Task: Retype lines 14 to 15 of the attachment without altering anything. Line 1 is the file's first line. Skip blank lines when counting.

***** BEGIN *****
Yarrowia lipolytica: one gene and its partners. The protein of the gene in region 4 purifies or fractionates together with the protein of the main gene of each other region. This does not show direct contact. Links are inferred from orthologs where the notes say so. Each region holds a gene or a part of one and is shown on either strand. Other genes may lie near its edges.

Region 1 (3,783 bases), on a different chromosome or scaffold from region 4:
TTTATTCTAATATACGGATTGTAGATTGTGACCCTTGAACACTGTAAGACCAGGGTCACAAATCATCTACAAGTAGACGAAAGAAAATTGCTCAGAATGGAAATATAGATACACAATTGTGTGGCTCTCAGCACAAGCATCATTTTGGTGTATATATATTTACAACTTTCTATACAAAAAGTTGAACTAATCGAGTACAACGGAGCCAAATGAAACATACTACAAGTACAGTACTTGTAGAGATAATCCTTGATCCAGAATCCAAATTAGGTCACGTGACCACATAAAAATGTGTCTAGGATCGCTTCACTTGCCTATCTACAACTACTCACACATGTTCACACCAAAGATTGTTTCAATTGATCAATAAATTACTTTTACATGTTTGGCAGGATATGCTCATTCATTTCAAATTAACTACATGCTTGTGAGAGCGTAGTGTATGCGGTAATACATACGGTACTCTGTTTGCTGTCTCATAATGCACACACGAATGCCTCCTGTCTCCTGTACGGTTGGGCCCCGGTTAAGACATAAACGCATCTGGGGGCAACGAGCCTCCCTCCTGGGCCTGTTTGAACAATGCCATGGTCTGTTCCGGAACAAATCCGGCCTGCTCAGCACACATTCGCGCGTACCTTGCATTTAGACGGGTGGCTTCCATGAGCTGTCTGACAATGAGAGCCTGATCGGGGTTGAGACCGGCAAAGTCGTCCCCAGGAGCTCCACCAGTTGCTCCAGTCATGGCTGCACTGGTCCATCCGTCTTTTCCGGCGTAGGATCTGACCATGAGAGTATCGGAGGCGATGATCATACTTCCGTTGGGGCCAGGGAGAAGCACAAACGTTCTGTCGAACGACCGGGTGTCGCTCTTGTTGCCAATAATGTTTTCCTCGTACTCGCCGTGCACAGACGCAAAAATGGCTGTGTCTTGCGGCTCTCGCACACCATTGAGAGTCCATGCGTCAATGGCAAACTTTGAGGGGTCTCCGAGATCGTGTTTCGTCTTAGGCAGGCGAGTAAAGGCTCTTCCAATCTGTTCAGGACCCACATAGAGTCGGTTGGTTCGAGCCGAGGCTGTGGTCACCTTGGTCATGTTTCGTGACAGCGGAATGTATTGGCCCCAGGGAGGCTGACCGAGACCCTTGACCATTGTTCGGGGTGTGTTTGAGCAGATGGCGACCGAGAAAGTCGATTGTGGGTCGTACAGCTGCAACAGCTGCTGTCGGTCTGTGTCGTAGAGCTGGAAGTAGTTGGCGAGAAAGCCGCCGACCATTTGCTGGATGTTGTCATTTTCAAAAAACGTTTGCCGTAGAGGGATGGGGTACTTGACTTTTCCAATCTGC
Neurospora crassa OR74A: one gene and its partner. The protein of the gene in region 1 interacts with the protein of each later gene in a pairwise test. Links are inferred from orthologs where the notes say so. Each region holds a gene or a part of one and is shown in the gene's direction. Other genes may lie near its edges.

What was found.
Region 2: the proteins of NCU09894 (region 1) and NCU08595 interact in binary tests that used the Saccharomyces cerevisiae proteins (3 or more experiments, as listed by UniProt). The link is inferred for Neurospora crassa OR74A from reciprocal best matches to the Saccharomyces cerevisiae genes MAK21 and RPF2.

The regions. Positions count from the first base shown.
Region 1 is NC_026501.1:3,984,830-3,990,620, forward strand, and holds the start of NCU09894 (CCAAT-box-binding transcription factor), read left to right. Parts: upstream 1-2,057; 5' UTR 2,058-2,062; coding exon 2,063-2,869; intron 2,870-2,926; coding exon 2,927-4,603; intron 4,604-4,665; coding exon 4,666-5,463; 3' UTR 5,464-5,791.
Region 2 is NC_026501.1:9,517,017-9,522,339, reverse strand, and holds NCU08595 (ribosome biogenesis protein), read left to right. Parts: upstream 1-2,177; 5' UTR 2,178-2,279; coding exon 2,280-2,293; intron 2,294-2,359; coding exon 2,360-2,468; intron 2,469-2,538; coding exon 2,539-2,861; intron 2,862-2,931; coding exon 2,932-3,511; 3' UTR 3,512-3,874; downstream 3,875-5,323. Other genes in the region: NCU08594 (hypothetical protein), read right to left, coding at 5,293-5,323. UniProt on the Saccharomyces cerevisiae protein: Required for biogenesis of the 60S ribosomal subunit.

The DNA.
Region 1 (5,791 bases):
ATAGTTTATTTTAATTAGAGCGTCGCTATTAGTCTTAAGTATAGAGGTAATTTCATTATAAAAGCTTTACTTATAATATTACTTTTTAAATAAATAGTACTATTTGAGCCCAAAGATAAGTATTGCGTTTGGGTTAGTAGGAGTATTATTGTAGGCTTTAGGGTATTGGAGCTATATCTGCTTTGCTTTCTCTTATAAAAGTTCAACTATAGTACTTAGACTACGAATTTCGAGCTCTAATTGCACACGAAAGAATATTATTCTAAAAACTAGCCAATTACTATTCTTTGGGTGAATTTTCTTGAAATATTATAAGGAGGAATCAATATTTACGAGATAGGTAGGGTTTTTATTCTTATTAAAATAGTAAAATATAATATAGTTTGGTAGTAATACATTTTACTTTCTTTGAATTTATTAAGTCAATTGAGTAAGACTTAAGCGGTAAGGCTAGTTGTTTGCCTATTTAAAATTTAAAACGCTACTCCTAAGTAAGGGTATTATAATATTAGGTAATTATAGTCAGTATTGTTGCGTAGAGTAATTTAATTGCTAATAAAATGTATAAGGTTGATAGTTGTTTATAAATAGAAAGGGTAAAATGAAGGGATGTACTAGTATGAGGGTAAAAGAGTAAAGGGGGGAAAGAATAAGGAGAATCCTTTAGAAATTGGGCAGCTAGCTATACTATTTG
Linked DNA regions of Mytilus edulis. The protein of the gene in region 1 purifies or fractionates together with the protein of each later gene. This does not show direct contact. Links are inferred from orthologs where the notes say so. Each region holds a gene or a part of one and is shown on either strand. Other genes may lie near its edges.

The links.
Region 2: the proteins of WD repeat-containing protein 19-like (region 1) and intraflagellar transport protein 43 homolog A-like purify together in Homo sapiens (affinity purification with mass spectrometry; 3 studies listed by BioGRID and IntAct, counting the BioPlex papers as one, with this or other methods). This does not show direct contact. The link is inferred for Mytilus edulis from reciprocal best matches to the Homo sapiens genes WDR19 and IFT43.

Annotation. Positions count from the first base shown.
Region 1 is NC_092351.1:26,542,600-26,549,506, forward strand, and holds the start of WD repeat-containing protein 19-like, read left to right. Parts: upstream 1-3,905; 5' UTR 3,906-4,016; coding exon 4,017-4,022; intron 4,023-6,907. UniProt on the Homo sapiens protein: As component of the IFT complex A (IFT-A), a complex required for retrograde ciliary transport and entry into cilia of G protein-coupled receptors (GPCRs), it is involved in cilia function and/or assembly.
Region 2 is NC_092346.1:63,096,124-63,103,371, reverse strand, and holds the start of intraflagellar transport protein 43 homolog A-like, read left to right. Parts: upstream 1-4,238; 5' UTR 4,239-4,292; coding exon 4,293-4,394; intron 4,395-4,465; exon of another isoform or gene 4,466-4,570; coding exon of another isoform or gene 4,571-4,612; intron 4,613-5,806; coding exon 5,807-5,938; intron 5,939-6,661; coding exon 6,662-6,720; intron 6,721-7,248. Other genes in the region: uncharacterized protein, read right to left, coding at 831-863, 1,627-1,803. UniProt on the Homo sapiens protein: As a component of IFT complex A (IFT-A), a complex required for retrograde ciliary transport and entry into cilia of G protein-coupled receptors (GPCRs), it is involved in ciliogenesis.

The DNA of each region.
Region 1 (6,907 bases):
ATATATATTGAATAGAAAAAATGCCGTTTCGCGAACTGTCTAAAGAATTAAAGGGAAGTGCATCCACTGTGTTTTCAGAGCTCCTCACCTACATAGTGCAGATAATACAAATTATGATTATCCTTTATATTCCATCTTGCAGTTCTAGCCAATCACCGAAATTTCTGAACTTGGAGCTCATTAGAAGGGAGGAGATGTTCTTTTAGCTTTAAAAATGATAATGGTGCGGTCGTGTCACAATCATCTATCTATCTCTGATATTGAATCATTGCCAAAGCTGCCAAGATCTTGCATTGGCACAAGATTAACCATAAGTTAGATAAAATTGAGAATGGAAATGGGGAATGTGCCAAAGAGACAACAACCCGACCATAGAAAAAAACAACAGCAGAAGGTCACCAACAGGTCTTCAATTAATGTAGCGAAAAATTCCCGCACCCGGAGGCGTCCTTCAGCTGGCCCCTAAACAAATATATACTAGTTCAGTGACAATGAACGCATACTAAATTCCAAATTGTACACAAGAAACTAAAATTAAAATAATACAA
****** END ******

The links.
Region 2: the proteins of WD repeat-containing protein 19-like (region 1) and intraflagellar transport protein 43 homolog A-like purify together in Homo sapiens (affinity purification with mass spectrometry; 3 studies listed by BioGRID and IntAct, counting the BioPlex papers as one, with this or other methods). This does not show direct contact. The link is inferred for Mytilus edulis from reciprocal best matches to the Homo sapiens genes WDR19 and IFT43.